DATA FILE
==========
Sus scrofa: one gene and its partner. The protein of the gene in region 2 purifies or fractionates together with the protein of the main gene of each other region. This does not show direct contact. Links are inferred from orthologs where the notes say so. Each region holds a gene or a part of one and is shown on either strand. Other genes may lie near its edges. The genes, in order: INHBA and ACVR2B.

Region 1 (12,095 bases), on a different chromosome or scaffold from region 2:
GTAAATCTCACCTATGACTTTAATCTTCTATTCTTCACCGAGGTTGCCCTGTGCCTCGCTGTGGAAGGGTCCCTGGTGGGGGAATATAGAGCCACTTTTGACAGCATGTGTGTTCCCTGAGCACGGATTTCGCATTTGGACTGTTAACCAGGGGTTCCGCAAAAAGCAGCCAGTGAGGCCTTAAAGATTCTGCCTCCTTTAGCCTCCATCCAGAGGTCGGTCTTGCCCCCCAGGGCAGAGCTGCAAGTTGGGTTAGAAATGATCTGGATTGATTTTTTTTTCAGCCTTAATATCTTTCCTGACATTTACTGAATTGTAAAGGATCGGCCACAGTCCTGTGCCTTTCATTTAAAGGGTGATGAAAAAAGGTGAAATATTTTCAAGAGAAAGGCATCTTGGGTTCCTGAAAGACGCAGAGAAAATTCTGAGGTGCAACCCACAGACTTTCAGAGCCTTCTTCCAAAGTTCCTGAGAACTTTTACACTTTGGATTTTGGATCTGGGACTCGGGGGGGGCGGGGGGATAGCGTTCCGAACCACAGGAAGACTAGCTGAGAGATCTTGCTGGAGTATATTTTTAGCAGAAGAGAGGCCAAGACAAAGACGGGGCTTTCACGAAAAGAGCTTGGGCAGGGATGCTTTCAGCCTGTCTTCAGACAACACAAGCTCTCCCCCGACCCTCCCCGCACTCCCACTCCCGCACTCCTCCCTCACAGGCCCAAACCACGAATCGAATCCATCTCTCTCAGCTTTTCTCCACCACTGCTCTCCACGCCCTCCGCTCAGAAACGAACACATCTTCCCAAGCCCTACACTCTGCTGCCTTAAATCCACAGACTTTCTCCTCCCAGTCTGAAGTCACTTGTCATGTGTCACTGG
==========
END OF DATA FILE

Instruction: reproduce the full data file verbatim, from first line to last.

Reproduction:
Sus scrofa: one gene and its partner. The protein of the gene in region 2 purifies or fractionates together with the protein of the main gene of each other region. This does not show direct contact. Links are inferred from orthologs where the notes say so. Each region holds a gene or a part of one and is shown on either strand. Other genes may lie near its edges. The genes, in order: INHBA and ACVR2B.

Region 1 (12,095 bases), on a different chromosome or scaffold from region 2:
GTAAATCTCACCTATGACTTTAATCTTCTATTCTTCACCGAGGTTGCCCTGTGCCTCGCTGTGGAAGGGTCCCTGGTGGGGGAATATAGAGCCACTTTTGACAGCATGTGTGTTCCCTGAGCACGGATTTCGCATTTGGACTGTTAACCAGGGGTTCCGCAAAAAGCAGCCAGTGAGGCCTTAAAGATTCTGCCTCCTTTAGCCTCCATCCAGAGGTCGGTCTTGCCCCCCAGGGCAGAGCTGCAAGTTGGGTTAGAAATGATCTGGATTGATTTTTTTTTCAGCCTTAATATCTTTCCTGACATTTACTGAATTGTAAAGGATCGGCCACAGTCCTGTGCCTTTCATTTAAAGGGTGATGAAAAAAGGTGAAATATTTTCAAGAGAAAGGCATCTTGGGTTCCTGAAAGACGCAGAGAAAATTCTGAGGTGCAACCCACAGACTTTCAGAGCCTTCTTCCAAAGTTCCTGAGAACTTTTACACTTTGGATTTTGGATCTGGGACTCGGGGGGGGCGGGGGGATAGCGTTCCGAACCACAGGAAGACTAGCTGAGAGATCTTGCTGGAGTATATTTTTAGCAGAAGAGAGGCCAAGACAAAGACGGGGCTTTCACGAAAAGAGCTTGGGCAGGGATGCTTTCAGCCTGTCTTCAGACAACACAAGCTCTCCCCCGACCCTCCCCGCACTCCCACTCCCGCACTCCTCCCTCACAGGCCCAAACCACGAATCGAATCCATCTCTCTCAGCTTTTCTCCACCACTGCTCTCCACGCCCTCCGCTCAGAAACGAACACATCTTCCCAAGCCCTACACTCTGCTGCCTTAAATCCACAGACTTTCTCCTCCCAGTCTGAAGTCACTTGTCATGTGTCACTGG